Iowa Butterfly Forecast: July 2023
Author: Nathan Brockman
Author: Nathan Brockman
I find it challenging to predict what’s harder: butterfly presence and abundance or the weather. However, considering that the weather directly impacts butterfly populations, I’d say butterflies win the title. Therefore, I was delighted to see a slight boom in Red Admirals (Vanessa atlanta) this June, as predicted. During a week-long stay at Camp Mitigwa, just west of Luther, Iowa, with a group of scouts, I observed clusters of dozens of Red Admirals throughout the camp. Now, let’s see if I can make another accurate prediction for July.
While I won’t solely focus on the most prevalent species, it’s worth noting that if that were the case, I would spend each forecast talking about the Cabbage White (Pieris rapae). It’s likely the species most commonly seen in urban areas in Iowa, even if people don’t realize it. By analyzing recent survey data and historical records, I anticipate a strong population of Orange Sulphurs (Colias eurytheme) by late July.
These butterflies use ultraviolet patterns on their wings for courtship purposes. Though I can’t delve into the current understanding of the Orange Sulphur’s relationship with ultraviolet patterns within this forecast, I recommend looking it up—it’s a fascinating read. And if you’re thinking, “Wait, butterflies have UV patterns we can’t see?” you’re right—some butterflies and even certain plants possess them. Every November, I conduct a program on butterflies and blacklights, which I always find incredibly enjoyable. This year, in July, I’ll be participating in a Floral Fluorescence Night Walk. Exploring the entire UV spectrum and its role in plant/insect communication is truly captivating.
In the middle of June, while attending a meeting here at Reiman Gardens, I caught sight of my first Tiger Swallowtail (Papilio glaucus) this year. It was an amusing moment because, as I sat quietly during the meeting, I suddenly exclaimed, “Tiger Swallowtail!” These butterflies are so large and distinctive that they are hard to miss and always a joy to behold. The end of July and the first part of August will be the best time to spot the largest population of Tiger Swallowtails. Speaking of Swallowtails (Papilio), I’d like to take a moment to address an important matter. Out of all the sites I’ve examined for historical records, there is only one county in Iowa that doesn’t have a single Swallowtail sighting for any of the four species typically found in the state. So, if you know someone living in Winnebago County, please ask them to keep an eye out for one and report their sighting somewhere—anywhere. If your friend in Winnebago doesn’t have a preferred site to upload sightings, they should consider checking out insectsofiowa.org. This site is convenient as it doesn’t require an account, making the process quick and easy.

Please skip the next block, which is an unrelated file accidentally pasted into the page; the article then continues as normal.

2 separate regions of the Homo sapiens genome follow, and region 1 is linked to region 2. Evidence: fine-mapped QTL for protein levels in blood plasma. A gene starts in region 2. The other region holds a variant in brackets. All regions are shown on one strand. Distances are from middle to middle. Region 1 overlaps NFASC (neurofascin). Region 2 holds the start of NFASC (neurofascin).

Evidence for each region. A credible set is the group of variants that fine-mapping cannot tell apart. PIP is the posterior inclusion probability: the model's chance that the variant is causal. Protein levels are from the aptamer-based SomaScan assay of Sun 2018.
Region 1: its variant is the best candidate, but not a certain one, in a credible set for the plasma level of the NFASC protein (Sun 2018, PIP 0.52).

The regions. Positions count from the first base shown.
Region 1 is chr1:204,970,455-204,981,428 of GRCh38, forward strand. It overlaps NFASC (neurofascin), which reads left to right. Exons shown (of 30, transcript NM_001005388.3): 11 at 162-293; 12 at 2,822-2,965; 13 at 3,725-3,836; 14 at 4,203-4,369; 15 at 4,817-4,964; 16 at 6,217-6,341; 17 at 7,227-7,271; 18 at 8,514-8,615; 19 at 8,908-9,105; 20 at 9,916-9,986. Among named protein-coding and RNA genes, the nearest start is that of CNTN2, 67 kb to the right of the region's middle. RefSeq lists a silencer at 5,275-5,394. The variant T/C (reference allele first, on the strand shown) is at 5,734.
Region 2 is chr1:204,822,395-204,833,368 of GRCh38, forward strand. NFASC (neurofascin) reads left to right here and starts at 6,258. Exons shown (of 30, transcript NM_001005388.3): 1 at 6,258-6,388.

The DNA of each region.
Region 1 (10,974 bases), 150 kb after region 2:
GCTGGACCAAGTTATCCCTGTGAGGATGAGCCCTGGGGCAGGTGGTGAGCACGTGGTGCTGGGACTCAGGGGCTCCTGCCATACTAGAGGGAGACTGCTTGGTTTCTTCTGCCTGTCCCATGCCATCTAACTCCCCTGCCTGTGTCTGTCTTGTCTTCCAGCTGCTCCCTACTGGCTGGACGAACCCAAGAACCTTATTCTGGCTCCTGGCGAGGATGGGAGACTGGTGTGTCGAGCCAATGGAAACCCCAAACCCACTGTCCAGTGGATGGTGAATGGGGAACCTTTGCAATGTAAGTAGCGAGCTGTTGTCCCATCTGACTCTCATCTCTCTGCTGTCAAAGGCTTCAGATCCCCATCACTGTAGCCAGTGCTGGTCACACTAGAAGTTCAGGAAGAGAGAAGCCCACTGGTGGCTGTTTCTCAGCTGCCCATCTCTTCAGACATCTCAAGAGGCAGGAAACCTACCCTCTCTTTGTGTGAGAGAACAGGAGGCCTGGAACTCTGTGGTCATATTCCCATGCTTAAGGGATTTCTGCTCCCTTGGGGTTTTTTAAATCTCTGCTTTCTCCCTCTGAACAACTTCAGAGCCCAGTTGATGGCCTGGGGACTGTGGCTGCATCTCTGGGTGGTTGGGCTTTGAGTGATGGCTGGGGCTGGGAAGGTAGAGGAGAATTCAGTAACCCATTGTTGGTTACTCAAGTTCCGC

This month is an opportune time to search for cute Silver-Spotted Skipper (Epargyreus clarus) caterpillars if you know the location of some Locust trees. However, please note that you’ll have to wait until the first week of August to witness the peak of Silver-Spotted Skipper butterflies. The behavior of these caterpillars is fascinating—they construct yurt-like structures to live in when they’re not feeding. The early instar caterpillars chew a “C”-shaped piece of leaf along the edge, fold it over, and secure it with silk. As they grow larger, they continue creating bigger structures using the same technique until they become so large that they only need silk lines to hold clusters of full leaves together.
I often hear people remark that they don’t see as many butterflies as they did when they were younger. My usual response is to ask whether they spend as much time in the same places as they used to. Most people admit they don’t, and that’s a significant factor. For the few who answer “yes,” I inquire about how those spaces have changed over the years. This question usually initiates a conversation about how changes in habitat and surrounding areas affect butterfly abundance and diversity. It’s worth noting that insect populations can fluctuate drastically from year to year due to various factors, further complicating butterfly population forecasting. People often remember boom and bust years more vividly. To gain a better understanding of changes in butterfly populations or any insects, we need more individuals to participate in annual insect surveys. You don’t need to go it alone, nor do you have to be a professional entomologist to participate—there are numerous programs and apps available that make it possible for anyone to get involved.
Until next time,
Director of Entomology, Reiman Gardens